When building a brand new site, or even rebuilding an existing one, a lot of factors go into making many of the different decisions along the way. Although most of the population probably thinks it’s just as simple as picking colors and fonts and loading graphics, industry folks know there’s a lot more that goes into the process. In this article, we’ll be discussing the different factors that go into picking a one-page website vs multiple pages. But first, we need to break down what exactly a single-page website even means. Let’s get into it.
What is a one-page website exactly?
A single-page site, as you might’ve guessed, is a site where everything lives on the page you land on when arriving from a search engine or simply typing in the URL. Links ordinarily placed to lead to additional pages reroute your attention to different parts of the same page.
It sounds pretty simple, right? Not so fast. A single-page site doesn’t mean tossing everything onto one page and aiming for cute. There still needs to be everything that a multi-page site has to offer in terms of usability and features but elegantly displayed on one long-form page. You can’t just go stuffing everything you’ve got queued up in your content planner into a website builder. There needs to be flow and architecture and all the rest of the must-haves of a solid site, and it needs to be pleasing to the eye. But most of all, whichever website structure you choose needs to be functional and usable, otherwise, you’re bringing people straight to bouncetown. If the content becomes too much to fit onto your one-page web design, even by a little bit, it might be time to consider a multi-page site.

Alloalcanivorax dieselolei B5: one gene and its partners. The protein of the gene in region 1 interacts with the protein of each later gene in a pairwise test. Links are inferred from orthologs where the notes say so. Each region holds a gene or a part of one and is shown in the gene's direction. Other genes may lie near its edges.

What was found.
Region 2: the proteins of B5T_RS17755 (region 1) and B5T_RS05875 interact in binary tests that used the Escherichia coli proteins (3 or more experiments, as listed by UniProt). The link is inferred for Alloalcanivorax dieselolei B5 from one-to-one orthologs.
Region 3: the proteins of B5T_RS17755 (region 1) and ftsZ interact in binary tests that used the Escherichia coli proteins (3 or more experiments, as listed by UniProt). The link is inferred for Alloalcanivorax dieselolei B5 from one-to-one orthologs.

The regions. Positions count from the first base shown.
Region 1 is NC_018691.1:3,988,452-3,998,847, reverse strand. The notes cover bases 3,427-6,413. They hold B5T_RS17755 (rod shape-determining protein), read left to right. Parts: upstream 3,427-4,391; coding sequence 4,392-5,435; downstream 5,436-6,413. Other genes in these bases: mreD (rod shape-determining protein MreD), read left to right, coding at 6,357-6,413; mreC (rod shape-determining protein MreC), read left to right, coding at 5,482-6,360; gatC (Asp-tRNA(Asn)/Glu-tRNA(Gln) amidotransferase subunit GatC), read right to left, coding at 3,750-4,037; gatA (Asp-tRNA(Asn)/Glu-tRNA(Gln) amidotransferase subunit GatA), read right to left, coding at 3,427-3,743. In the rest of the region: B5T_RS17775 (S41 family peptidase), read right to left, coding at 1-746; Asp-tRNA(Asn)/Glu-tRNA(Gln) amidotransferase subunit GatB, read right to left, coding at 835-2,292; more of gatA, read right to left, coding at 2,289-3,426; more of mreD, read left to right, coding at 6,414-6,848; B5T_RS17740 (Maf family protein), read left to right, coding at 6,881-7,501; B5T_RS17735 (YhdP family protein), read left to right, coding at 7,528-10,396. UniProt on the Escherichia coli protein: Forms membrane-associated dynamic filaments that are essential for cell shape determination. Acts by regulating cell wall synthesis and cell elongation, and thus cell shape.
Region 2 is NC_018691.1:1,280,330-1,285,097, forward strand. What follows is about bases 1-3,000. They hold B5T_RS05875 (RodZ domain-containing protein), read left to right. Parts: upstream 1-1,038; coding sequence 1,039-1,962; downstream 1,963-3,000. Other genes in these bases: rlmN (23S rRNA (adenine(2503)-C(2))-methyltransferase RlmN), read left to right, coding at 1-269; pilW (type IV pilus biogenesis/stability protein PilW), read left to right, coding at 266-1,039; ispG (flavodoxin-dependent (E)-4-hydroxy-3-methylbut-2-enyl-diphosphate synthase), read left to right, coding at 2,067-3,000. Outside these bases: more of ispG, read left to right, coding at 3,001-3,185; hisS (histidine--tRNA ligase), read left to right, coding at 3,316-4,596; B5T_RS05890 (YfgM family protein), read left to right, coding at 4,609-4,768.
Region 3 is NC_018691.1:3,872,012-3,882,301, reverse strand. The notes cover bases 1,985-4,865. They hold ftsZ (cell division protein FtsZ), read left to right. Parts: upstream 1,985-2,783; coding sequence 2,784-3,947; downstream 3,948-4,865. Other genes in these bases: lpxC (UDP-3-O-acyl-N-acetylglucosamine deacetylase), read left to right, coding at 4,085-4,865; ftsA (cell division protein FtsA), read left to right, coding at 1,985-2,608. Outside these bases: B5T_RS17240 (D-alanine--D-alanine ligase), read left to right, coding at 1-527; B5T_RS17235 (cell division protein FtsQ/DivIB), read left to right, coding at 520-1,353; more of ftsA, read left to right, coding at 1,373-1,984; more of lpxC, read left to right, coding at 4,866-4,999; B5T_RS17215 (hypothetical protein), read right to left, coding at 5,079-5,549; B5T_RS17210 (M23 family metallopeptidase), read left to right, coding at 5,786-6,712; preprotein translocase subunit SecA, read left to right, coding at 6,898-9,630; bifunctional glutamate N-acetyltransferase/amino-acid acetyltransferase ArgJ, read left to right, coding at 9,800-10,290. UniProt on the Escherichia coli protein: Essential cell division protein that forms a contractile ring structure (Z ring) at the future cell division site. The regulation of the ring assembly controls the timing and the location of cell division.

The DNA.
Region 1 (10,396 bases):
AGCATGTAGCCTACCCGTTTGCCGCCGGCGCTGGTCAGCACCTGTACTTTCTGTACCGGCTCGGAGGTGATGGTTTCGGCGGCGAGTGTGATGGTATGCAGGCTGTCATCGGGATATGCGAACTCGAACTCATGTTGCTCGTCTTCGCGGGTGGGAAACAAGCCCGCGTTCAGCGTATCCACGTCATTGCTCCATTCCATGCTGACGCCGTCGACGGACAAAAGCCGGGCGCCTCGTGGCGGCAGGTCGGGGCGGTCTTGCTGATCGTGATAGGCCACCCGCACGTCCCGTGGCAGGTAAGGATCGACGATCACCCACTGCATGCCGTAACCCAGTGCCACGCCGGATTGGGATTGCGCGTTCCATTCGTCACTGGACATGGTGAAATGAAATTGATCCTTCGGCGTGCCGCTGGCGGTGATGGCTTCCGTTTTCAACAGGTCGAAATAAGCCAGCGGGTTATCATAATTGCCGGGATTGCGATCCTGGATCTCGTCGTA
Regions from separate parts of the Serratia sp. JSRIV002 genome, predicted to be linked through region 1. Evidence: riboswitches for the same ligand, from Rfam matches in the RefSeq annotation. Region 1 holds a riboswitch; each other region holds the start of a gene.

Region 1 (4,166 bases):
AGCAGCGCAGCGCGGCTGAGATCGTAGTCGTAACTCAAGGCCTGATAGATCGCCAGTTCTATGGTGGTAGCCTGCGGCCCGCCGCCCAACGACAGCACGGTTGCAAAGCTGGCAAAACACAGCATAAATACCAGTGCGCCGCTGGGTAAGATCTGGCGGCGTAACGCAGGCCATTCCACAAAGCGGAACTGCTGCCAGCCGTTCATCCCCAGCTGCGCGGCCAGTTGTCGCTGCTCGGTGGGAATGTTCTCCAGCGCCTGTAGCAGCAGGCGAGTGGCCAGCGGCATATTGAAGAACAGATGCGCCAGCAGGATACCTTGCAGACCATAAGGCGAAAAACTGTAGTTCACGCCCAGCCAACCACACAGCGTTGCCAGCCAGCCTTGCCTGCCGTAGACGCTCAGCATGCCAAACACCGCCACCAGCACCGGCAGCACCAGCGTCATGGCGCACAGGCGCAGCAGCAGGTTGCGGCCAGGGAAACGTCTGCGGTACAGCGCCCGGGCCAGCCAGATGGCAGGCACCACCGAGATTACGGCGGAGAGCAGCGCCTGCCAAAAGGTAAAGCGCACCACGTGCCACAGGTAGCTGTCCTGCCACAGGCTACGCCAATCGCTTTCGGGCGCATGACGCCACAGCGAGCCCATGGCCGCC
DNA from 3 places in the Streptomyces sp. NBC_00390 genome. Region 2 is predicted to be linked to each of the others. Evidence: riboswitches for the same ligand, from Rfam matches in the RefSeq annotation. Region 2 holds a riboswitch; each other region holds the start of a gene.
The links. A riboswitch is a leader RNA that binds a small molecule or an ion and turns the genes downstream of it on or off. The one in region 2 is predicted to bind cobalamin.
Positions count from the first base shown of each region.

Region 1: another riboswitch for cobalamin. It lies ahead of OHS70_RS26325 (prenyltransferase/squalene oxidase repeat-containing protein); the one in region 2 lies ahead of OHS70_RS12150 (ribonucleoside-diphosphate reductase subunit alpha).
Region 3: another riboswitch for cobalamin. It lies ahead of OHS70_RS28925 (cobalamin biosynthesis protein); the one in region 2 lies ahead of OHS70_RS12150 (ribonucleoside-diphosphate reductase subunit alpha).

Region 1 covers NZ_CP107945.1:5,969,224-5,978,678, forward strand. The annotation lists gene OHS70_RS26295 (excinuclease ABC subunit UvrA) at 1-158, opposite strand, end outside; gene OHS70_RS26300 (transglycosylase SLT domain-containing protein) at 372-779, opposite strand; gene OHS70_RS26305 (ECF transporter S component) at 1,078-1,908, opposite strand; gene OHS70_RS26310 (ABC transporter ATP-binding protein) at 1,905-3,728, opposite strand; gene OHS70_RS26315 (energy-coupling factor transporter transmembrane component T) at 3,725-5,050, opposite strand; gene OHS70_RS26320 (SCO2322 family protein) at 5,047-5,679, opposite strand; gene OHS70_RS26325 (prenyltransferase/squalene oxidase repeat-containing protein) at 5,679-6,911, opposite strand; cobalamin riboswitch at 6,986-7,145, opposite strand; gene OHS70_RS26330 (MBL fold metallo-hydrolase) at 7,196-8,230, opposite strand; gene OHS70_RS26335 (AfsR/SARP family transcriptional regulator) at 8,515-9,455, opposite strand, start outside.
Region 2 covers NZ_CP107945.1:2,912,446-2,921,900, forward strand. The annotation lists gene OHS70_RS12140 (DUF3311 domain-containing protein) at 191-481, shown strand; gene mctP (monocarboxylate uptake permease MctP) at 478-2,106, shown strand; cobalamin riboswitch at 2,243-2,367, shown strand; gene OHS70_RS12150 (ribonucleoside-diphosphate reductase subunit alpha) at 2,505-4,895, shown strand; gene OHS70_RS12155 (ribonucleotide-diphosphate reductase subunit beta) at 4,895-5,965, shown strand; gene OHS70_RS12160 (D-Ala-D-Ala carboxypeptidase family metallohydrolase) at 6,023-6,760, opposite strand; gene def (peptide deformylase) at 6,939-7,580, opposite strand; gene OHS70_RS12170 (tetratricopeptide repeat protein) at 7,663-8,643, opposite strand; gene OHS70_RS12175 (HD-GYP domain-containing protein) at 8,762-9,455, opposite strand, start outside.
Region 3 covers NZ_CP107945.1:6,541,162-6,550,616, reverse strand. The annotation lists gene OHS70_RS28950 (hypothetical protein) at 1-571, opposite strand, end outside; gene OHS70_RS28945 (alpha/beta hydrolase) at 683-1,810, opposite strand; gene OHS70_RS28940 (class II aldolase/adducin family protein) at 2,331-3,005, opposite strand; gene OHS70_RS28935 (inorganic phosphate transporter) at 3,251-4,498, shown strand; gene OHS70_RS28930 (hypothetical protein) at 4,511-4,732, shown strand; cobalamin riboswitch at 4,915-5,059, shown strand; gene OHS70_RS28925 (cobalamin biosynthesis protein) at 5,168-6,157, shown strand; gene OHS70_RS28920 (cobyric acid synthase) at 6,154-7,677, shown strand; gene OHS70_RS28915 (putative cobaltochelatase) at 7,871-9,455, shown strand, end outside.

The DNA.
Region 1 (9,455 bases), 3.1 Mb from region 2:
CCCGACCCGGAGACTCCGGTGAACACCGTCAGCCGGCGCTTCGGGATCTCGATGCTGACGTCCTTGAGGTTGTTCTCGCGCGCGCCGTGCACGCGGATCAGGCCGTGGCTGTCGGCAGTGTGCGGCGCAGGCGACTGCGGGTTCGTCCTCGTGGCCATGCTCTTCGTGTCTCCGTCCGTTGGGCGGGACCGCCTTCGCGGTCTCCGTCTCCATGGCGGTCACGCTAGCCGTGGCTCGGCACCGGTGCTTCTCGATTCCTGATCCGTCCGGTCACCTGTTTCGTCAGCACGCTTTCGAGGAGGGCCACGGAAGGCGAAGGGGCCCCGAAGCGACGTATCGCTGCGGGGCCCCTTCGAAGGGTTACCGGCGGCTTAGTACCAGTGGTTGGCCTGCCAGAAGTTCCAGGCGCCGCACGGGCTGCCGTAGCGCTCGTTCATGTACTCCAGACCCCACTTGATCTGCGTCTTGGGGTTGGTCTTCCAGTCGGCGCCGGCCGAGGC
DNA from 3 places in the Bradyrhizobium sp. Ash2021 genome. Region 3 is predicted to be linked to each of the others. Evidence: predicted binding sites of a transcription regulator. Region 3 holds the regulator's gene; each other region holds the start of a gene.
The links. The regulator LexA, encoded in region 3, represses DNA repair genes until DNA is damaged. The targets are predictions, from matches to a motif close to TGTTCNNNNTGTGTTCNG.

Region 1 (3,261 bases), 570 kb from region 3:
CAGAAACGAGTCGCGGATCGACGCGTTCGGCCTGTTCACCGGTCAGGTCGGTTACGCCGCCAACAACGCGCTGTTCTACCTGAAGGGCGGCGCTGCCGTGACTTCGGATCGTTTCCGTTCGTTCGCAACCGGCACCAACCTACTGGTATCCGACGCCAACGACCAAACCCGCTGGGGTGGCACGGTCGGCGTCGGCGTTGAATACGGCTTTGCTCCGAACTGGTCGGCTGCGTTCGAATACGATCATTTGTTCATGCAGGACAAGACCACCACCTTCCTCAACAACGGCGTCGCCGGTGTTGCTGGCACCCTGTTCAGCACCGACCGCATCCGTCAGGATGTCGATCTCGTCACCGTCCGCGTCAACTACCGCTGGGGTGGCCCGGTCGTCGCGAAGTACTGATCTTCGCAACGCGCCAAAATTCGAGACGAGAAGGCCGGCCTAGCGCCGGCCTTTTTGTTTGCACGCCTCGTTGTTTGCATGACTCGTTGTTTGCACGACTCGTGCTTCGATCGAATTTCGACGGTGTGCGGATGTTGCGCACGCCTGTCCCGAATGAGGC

One-page website vs multiple pages comparison
|Comparison||One-page website||Multi-page website||Best option|
|SEO (Search Engine Optimization)||Since less content is available there’s less to optimize to improve SEO.||More content means more chances to pack in the SEO strategies.||Multi-page|